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Grant Details

Grant Number: 5R21CA147794-02 Interpret this number
Primary Investigator: James, Aimee
Organization: Washington University
Project Title: Using Photovoice to Engage Community Members in Promoting Colorectal Cancer Aware
Fiscal Year: 2012


DESCRIPTION (provided by applicant): Colorectal cancer (CRC) is the second leading cause of cancer death in the United States, but it can be prevented or detected early through screening. Many racial/ethnic minority groups and those who are low income or uninsured have lower rates of screening, later stage of diagnosis, and poorer survival. Given the low public awareness about CRC and screening, one way to begin addressing CRC disparities is through community engagement. We have established a colorectal cancer partnership to begin addressing the disparities in our community. This Community-Based Participatory Research (CBPR) project emerged out of discussions with the Partnership. Community members were involved in the conceptualization of the ideas and are involved in several phases of the research implementation, analysis, and dissemination. In this study, we propose to implement a Photovoice project to help understand community needs and awareness of CRC and use those findings to develop CRC awareness intervention messages. Participants in the Photovoice project will be trained to use cameras to photograph their depictions of the meaning of CRC or CRC screening in their lives. Participants develop an individual narrative describing their selected photographs and group discussions will ensue where participants can discuss the meaning and context of the images. We will separate Photovoice groups into persons who have been screened and persons who have been diagnosed with CRC so that we can gather messages about prevention as well as early detection. Screener and survivor Photovoice groups will be held in two different medically underserved neighborhoods (north city and south city) in Saint Louis. Using this rubric, a total of four Photovoice groups will be held with 12 participants each. After the Photovoice project and at the discretion of the Photovoice participants, we will use a participatory process to select some of the Photovoice products for use as potential intervention messages. Such messages will then undergo formative testing using focus groups with people who have and have not been screened. Focus groups will be held in the same neighborhood locations as were the Photovoice sessions. The Specific Aims of this study are: (1) Engage community members in participatory research to identify relevant messages and images about colorectal cancer prevention and early detection using a Photovoice approach; and (2) Use the images and narratives from the Photovoice project as the basis for intervention messages that will be pre- tested using focus groups. Our expected long-term outcomes will be a stronger community partnership, community members empowered to advocate for their health, and a set of community-driven scientifically- evaluated CRC-intervention messages. In addressing colorectal cancer disparities, this study involves a significant public health issue and will lay the foundation for future CBPR work in the Saint Louis community. PUBLIC HEALTH RELEVANCE: Participants will be provided with cameras and asked to take photographs that reflect the meaning or impact of the health issue (colorectal cancer, screening) in their lives and then will meet with others to discuss the meaning and messages that they feel the photographs portray. Photographs with accompanying narrative messages will be evaluated for likability, interpretation, credibility, and salience of messages by focus groups to prepare messages for use in future intervention trials.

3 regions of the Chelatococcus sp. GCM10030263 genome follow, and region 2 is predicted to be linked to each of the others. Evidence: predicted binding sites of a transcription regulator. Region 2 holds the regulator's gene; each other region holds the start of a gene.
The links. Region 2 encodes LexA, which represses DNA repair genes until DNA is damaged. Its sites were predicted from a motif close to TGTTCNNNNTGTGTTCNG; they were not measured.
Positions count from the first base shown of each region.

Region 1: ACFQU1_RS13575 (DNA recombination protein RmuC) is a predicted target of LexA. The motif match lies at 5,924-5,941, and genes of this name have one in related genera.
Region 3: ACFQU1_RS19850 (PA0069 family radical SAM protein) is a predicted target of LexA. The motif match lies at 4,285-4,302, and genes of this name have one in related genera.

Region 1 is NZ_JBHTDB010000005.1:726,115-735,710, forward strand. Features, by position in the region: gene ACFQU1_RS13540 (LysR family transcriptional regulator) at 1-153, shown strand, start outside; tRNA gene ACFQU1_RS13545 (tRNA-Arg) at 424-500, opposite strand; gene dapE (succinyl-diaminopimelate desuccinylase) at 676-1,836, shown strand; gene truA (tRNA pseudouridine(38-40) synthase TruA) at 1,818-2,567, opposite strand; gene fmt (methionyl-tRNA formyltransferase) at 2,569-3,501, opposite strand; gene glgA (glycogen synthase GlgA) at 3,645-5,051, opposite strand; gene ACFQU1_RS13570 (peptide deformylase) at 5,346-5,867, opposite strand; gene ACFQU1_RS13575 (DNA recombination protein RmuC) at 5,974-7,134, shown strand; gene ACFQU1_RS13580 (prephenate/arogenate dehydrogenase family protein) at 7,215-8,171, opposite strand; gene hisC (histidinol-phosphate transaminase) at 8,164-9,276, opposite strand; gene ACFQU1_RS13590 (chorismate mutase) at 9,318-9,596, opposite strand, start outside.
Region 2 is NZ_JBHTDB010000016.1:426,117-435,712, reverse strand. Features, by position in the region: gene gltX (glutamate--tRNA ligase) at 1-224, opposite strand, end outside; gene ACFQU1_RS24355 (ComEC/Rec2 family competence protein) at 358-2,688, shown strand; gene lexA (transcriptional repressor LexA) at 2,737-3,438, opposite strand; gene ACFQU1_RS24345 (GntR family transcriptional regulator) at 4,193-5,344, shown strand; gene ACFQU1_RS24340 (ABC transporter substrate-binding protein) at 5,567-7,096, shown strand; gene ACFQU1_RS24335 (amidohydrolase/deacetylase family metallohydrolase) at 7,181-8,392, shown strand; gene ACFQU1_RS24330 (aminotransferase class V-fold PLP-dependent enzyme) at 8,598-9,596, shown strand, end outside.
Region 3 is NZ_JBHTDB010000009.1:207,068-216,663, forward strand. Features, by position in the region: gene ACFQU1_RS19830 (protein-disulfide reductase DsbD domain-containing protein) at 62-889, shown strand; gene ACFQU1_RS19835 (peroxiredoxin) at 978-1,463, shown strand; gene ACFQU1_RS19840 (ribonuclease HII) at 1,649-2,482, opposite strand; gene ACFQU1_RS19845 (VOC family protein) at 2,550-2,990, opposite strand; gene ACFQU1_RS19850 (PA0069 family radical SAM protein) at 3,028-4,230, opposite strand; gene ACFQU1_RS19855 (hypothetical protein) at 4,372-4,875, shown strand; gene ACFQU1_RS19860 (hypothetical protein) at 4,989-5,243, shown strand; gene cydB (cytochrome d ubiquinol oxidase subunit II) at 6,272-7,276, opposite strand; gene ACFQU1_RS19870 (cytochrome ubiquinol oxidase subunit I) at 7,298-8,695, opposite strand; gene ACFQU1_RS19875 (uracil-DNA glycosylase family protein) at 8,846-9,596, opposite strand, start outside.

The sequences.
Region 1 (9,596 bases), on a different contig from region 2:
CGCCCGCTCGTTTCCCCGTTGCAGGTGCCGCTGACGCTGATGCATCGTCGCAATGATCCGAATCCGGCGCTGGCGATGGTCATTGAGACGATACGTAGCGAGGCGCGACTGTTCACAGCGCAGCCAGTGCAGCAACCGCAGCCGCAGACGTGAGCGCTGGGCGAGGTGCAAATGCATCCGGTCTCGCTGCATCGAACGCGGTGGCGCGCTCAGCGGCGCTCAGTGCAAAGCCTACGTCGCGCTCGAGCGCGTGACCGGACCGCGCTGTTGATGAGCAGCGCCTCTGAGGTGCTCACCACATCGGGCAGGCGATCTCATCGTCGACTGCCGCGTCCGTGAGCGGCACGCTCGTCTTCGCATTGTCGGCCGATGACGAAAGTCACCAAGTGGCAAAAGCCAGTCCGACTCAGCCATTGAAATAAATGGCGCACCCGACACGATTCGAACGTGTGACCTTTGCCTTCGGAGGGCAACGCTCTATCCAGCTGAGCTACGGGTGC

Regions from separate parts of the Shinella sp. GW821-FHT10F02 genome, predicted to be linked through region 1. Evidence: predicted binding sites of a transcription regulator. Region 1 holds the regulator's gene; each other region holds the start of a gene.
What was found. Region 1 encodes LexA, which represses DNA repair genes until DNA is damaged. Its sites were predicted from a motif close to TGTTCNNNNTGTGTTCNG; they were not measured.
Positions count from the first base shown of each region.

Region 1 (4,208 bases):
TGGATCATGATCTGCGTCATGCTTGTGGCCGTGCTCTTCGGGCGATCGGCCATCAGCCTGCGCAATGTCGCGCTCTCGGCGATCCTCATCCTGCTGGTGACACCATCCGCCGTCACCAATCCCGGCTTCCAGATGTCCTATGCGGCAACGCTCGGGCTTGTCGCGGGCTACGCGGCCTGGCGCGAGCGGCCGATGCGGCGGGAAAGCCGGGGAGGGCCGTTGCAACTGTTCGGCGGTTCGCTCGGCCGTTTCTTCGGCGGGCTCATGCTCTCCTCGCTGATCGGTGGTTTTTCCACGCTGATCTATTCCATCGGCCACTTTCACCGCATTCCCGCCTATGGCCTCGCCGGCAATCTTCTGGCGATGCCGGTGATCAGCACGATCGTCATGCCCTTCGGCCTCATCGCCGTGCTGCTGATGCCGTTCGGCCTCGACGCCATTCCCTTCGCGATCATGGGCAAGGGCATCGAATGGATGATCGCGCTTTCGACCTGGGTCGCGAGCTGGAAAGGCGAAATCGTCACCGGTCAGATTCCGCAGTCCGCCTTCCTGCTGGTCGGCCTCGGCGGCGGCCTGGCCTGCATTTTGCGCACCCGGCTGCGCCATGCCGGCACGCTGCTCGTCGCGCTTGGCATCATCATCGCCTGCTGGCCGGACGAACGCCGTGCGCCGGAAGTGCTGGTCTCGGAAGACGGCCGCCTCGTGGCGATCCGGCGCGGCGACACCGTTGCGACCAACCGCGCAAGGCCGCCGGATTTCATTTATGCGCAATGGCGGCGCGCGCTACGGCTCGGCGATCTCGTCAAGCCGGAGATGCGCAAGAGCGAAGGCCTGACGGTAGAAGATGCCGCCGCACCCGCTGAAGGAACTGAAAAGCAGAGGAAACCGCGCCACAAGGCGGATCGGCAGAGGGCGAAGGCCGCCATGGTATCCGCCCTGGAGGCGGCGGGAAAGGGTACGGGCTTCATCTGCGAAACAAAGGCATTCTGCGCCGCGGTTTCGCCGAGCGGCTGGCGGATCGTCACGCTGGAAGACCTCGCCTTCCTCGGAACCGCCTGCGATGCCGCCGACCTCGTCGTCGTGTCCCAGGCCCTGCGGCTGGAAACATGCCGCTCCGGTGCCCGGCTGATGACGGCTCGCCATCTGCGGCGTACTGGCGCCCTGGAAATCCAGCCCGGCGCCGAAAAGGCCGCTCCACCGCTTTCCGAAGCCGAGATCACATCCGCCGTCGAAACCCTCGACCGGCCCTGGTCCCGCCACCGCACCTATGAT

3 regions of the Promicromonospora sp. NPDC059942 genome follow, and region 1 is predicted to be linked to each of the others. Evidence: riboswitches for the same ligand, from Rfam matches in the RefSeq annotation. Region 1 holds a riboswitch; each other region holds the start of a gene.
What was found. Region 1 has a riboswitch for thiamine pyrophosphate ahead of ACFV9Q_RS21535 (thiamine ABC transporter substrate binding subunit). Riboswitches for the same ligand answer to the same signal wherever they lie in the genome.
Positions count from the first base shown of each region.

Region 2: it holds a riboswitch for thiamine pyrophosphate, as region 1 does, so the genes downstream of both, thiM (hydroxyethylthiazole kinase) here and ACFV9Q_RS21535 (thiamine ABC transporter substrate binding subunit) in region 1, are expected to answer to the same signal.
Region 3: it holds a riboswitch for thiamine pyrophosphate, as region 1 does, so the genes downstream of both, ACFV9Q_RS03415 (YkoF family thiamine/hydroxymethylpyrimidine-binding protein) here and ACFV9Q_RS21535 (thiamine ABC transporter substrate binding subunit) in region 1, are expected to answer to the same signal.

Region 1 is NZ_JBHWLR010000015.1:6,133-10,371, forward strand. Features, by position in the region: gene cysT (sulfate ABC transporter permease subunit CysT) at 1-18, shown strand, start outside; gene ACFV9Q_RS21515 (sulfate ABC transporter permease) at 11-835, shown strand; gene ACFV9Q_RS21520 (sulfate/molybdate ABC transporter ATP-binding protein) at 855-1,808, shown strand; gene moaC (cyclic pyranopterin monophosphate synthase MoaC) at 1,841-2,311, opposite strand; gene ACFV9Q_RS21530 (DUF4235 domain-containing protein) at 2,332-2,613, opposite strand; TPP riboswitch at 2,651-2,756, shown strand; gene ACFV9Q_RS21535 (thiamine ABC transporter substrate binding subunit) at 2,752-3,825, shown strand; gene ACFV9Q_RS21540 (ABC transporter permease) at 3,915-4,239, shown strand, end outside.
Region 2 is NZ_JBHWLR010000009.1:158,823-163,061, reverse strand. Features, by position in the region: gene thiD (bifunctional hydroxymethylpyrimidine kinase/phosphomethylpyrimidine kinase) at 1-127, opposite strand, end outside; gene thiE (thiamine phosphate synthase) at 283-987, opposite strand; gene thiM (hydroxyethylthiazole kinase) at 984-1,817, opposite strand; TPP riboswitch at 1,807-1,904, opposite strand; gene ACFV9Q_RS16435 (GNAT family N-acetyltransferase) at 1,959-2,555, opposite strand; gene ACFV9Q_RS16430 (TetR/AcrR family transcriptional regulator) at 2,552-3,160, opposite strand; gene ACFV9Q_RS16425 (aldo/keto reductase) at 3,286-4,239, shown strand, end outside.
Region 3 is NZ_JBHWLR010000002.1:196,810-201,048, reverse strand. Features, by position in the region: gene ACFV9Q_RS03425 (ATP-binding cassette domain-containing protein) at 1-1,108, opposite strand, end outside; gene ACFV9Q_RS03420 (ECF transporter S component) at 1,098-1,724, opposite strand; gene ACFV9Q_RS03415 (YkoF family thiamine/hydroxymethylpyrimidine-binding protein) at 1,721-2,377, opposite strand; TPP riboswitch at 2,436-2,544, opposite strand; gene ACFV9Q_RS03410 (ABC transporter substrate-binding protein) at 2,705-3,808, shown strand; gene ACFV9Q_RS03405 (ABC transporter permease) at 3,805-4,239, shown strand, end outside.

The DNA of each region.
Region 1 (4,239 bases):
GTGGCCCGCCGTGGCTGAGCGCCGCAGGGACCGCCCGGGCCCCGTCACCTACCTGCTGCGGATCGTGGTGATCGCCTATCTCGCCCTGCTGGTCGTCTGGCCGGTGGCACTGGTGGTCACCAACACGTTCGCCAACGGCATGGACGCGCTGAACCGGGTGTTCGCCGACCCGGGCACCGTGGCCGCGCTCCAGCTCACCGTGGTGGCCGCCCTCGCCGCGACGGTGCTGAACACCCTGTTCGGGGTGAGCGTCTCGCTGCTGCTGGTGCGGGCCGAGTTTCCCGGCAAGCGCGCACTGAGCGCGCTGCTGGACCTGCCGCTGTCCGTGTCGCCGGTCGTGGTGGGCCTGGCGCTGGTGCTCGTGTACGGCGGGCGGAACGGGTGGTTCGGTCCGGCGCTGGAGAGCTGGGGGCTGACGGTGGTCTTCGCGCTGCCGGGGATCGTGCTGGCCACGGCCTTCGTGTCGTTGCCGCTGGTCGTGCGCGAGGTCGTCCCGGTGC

Complicating "the good result": narratives of colorectal cancer screening when cancer is not found.
Authors: Hunleth J.M. , Gallo R. , Steinmetz E.K. , James A.S. .
Source: Journal of psychosocial oncology, 2019 Jul-Aug; 37(4), p. 509-525.
EPub date: 2019-02-04.
PMID: 30714858
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Beyond Adherence: Health Care Disparities and the Struggle to Get Screened for Colon Cancer.
Authors: Hunleth J.M. , Steinmetz E.K. , McQueen A. , James A.S. .
Source: Qualitative health research, 2016 Jan; 26(1), p. 17-31.
EPub date: 2015-07-09.
PMID: 26160775
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